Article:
The fact of the matter is that there are now so many regulations and rules that HR professionals simply don't have time to understand and implement them. And what happens when there are too many regulations to comply with is that some get dropped, or poorly implemented, or introduced as a box-ticking exercise instead of being explored properly as something that can add value to, or improve the business.

When there are so many regulations that companies have to comply with, it becomes difficult to sort the important ones from those that are simply the whims of bureaucrats. Initiatives such as encouraging flexible working, and improving the employment prospects for minority groups, fail because the regulations are either too onerous, too complicated, or simply don't meet the needs of employers or employees.

And often, reams of regulations are introduced for very little benefit. I would hate to think of the number of days the Working Time Directive has taken up - of civil service time in drafting it, HR professionals in trying to understand and implement it, journalists writing articles about it, workers adapting to the new requirements imposed by it. And what has the result been? Well, according to research, the Directive is considered beneficial by only 22% of employers, who complain that they are weighed down by the burden of compiling huge amounts of data on hours worked, adding significantly to their workload. And according to research by the CIPD and law firm Lovells, four fifths of employers report that working time has remained almost entirely the same since its introduction. Four fifths of employers, then, are saying that the regulations have had little or no impact. Which must make us all wonder, was all that time and effort really worth it?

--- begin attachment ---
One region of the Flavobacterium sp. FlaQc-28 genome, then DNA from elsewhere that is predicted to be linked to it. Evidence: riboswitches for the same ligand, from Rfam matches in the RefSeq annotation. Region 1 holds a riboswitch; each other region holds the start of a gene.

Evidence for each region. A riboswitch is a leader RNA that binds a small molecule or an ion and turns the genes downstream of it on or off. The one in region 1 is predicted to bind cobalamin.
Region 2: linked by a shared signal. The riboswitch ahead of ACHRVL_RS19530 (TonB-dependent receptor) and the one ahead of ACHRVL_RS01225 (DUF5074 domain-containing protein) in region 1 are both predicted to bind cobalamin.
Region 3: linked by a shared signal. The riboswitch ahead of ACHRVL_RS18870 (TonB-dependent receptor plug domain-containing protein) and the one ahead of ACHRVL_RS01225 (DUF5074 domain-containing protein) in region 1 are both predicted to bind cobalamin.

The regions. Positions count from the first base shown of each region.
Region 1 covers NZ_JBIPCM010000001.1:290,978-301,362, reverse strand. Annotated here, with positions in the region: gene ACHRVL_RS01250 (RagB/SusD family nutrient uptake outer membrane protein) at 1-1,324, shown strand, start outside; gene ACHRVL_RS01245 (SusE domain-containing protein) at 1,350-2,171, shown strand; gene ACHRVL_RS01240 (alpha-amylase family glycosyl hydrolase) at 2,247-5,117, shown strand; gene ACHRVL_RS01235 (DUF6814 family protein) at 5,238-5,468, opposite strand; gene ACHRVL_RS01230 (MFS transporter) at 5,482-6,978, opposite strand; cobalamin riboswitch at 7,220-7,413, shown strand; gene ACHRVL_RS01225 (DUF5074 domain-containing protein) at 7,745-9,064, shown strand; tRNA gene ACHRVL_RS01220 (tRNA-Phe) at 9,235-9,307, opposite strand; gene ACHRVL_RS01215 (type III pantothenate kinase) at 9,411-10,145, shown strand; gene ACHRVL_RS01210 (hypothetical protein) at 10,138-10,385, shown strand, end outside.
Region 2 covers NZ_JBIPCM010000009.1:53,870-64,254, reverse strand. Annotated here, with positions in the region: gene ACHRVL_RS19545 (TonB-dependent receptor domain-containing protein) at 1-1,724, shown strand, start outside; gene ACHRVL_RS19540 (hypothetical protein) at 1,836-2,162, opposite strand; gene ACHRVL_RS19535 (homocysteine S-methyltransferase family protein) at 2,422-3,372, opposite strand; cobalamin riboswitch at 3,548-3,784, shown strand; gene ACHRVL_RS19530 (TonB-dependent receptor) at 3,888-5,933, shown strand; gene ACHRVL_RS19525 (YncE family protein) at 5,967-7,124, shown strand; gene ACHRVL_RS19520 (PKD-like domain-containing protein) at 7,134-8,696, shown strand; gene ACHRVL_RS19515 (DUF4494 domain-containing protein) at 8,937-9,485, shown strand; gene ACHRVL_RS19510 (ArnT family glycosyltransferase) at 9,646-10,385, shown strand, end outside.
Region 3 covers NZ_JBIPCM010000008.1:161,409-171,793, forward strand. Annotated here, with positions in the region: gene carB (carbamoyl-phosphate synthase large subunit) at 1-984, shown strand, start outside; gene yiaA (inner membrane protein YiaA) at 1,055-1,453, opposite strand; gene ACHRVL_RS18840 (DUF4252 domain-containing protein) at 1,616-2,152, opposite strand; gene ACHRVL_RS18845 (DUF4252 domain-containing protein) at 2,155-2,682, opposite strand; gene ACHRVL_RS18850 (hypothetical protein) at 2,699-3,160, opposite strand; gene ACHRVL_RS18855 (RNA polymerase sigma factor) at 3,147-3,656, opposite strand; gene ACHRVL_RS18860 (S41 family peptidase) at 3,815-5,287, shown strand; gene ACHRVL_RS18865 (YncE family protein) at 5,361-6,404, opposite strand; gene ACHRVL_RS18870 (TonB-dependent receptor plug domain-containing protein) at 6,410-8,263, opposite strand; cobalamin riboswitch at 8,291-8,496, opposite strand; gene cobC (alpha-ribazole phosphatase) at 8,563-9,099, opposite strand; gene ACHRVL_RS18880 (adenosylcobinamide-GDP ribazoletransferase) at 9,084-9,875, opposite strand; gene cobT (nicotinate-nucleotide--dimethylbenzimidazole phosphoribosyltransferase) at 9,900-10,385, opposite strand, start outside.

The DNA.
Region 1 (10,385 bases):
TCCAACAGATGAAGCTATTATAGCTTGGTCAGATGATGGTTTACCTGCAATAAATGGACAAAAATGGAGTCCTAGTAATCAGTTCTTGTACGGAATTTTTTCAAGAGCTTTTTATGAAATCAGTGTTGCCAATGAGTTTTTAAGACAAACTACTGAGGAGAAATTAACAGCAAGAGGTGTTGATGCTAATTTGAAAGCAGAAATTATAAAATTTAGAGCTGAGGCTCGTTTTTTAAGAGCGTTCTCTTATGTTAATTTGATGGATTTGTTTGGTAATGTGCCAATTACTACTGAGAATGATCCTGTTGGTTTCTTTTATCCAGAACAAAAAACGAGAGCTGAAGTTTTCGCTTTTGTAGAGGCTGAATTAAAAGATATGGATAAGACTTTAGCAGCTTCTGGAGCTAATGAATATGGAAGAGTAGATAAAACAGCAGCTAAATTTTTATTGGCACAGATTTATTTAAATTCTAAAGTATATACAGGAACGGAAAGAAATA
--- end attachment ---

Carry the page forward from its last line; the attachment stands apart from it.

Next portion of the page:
And let's consider paternity leave. This new regulation was introduced without considering the impact it would have on smaller employers. Small companies simply don't have the resource to administer it, or the operational flexibility to cope with the loss of key employees for prolonged periods. It was also introduced without sufficient research into how many fathers would want to take up the offer of leave, and if so, what the right level of pay rate should be. Unsurprisingly, the take up for paternity leave is currently low and the take up rate for additional paternity leave is also expected to be low because the proposed pay rate is only £106 per week. Recently, EOC research showed that only 28% of fathers would take statutory paternity leave at £106 per week, but this would rise to 80% if statutory pay was increased to £200 per week. So whether or not you agree with the politics of these regulations - we should all be concerned by the fact that they simply do not work. Perhaps someone should have asked that question before the regulations were introduced.

In fact, in total, some estimates suggest that between 1997 and 2004, the additional regulations heaped on employers in the UK cost them around £30bn to implement. £30bn. Not a figure to be taken lightly.